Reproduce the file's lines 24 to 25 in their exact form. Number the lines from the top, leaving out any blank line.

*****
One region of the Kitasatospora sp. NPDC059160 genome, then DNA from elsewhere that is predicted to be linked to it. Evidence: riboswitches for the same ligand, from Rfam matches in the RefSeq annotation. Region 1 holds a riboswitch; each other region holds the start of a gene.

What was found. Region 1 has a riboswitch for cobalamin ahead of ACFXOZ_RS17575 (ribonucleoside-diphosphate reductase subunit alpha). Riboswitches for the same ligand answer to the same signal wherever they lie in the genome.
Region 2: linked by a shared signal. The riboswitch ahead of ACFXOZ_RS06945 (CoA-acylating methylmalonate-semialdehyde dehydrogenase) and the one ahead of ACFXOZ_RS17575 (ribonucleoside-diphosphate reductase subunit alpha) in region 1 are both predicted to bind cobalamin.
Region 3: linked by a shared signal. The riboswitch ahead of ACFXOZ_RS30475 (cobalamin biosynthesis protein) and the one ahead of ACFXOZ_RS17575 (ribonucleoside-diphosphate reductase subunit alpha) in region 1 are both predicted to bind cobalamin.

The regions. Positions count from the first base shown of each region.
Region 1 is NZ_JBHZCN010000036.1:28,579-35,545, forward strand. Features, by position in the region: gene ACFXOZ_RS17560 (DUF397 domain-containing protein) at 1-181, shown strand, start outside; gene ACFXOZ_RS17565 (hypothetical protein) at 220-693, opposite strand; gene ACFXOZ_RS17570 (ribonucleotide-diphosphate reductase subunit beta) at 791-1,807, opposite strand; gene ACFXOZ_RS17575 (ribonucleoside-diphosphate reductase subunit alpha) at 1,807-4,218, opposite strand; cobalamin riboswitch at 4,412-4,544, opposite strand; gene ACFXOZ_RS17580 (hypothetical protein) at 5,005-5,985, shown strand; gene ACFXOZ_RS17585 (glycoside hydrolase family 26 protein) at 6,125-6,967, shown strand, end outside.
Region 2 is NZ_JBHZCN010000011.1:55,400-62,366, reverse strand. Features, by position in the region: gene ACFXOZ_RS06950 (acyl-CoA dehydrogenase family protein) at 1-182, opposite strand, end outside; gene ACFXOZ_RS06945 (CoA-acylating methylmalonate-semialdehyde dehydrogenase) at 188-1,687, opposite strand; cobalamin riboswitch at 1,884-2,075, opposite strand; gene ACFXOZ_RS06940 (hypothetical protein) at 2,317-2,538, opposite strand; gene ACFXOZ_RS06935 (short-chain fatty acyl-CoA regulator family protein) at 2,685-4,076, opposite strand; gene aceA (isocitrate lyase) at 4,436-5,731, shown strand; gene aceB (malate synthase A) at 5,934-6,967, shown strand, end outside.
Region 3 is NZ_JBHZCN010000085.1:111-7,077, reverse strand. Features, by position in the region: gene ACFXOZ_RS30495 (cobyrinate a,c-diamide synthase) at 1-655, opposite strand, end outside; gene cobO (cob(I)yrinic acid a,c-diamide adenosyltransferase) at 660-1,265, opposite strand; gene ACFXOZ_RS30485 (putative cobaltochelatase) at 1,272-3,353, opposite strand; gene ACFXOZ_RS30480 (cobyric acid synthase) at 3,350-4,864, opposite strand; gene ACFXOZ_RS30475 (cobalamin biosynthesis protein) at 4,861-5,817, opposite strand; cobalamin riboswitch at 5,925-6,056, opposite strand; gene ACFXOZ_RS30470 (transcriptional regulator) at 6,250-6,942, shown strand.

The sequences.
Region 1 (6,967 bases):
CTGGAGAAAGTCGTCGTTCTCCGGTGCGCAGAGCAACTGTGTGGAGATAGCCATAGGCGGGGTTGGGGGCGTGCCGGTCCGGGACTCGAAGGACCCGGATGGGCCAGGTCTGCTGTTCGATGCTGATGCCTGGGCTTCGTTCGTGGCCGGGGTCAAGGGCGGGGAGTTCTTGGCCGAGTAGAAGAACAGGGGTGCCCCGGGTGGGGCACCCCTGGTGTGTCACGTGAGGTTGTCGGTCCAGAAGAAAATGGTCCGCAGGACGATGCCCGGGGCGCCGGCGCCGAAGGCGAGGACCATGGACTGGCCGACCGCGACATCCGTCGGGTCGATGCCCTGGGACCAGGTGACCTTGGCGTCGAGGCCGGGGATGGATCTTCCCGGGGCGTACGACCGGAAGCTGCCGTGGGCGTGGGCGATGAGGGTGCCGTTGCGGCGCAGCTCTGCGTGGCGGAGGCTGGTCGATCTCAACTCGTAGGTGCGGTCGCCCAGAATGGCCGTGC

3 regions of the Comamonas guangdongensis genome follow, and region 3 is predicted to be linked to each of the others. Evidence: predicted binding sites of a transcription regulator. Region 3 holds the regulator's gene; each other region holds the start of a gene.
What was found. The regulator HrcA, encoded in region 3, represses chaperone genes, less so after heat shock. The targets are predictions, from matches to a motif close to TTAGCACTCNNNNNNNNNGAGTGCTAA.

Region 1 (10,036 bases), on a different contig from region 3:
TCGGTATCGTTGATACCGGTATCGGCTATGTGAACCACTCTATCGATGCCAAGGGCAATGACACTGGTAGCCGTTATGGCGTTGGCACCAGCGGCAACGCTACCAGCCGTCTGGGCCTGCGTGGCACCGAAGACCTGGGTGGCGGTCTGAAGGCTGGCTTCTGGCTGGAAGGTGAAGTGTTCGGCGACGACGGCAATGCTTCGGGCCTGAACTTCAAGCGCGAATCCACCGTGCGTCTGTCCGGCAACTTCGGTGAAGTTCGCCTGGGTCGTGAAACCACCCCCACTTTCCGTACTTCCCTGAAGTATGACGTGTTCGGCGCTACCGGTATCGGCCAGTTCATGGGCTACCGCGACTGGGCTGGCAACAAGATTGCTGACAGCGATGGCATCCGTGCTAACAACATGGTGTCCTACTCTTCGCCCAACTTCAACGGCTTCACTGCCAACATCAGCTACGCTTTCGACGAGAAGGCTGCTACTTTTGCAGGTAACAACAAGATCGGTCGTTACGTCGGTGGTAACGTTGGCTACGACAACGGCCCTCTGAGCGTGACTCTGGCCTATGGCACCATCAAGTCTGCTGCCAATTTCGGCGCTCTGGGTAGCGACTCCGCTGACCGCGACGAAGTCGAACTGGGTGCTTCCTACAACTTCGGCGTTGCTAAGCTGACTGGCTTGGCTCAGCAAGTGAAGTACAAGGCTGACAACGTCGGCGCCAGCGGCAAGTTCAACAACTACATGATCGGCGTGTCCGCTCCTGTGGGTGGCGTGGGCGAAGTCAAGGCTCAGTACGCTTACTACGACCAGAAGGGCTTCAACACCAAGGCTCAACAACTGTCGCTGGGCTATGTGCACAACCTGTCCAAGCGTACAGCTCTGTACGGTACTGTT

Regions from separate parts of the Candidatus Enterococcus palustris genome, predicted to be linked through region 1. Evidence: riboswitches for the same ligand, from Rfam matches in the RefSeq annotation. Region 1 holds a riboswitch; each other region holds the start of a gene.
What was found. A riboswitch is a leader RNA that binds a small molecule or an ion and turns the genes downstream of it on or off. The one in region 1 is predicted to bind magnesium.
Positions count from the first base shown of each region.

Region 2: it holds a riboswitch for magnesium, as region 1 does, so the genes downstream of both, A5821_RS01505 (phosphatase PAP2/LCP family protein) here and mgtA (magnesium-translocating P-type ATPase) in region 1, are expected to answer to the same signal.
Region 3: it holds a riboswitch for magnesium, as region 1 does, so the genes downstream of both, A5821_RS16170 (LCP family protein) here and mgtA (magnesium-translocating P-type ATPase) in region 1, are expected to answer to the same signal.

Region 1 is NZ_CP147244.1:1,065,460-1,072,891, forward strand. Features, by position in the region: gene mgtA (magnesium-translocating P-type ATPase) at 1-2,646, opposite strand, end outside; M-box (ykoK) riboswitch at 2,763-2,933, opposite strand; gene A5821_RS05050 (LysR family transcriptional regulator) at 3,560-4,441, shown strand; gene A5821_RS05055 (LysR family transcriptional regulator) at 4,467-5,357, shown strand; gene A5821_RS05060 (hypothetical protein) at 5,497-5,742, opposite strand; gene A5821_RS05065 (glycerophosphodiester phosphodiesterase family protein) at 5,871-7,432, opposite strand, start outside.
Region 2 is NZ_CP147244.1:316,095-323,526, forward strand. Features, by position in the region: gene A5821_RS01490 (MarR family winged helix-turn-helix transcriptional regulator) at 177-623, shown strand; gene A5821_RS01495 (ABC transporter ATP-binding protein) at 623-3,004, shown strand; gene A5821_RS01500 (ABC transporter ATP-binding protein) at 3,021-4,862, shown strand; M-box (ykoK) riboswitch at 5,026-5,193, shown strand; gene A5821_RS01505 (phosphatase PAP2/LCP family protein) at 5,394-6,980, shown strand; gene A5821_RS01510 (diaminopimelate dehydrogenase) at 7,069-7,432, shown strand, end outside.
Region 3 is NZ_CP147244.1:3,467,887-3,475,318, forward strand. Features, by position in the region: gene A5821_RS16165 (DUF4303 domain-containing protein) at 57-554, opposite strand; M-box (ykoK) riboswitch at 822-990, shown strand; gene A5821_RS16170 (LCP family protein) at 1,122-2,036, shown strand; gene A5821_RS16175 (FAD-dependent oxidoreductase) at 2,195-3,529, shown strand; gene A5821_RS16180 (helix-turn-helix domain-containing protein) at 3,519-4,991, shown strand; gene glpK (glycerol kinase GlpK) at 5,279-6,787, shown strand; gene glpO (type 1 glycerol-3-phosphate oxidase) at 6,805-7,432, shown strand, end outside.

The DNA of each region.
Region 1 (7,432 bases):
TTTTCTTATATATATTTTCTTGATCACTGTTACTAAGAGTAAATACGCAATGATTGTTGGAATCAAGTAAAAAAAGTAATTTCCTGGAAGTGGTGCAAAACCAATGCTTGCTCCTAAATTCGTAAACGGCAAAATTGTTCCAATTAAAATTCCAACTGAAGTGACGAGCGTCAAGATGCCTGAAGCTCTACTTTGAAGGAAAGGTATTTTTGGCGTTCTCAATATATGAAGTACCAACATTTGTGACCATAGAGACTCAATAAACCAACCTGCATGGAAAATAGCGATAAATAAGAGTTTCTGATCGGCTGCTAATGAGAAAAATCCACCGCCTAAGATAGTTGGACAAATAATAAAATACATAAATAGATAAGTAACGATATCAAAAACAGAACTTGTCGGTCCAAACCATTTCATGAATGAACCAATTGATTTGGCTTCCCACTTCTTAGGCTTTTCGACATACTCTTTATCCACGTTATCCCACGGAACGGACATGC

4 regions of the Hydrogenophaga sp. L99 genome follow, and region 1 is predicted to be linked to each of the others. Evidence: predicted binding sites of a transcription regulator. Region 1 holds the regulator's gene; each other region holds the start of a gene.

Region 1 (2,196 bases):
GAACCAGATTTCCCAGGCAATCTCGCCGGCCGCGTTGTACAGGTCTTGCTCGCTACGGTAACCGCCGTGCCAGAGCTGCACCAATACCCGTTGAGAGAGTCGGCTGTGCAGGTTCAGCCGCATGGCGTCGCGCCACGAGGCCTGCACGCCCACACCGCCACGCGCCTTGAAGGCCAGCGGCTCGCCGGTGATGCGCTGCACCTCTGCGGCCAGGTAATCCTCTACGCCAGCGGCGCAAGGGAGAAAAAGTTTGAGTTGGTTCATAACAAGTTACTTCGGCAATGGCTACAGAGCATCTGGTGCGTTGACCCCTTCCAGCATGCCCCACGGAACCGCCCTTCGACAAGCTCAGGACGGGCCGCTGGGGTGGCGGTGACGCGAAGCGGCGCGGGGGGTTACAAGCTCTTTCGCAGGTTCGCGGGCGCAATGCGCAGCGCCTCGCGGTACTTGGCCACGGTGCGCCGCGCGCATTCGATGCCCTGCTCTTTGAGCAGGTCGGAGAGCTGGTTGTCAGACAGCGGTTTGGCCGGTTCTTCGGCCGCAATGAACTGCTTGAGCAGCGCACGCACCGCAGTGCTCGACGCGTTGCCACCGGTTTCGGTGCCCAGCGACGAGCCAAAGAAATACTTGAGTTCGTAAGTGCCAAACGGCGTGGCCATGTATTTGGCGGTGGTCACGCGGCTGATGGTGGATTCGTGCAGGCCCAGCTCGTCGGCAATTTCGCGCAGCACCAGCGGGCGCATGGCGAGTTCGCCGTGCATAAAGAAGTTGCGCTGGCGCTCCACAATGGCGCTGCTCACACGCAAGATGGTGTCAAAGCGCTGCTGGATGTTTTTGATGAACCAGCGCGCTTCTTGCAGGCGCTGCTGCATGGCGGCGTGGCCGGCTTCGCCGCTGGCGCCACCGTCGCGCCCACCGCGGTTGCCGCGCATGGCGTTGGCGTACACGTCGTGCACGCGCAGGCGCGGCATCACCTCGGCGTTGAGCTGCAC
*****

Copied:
The DNA of each region.
Region 1 (7,432 bases):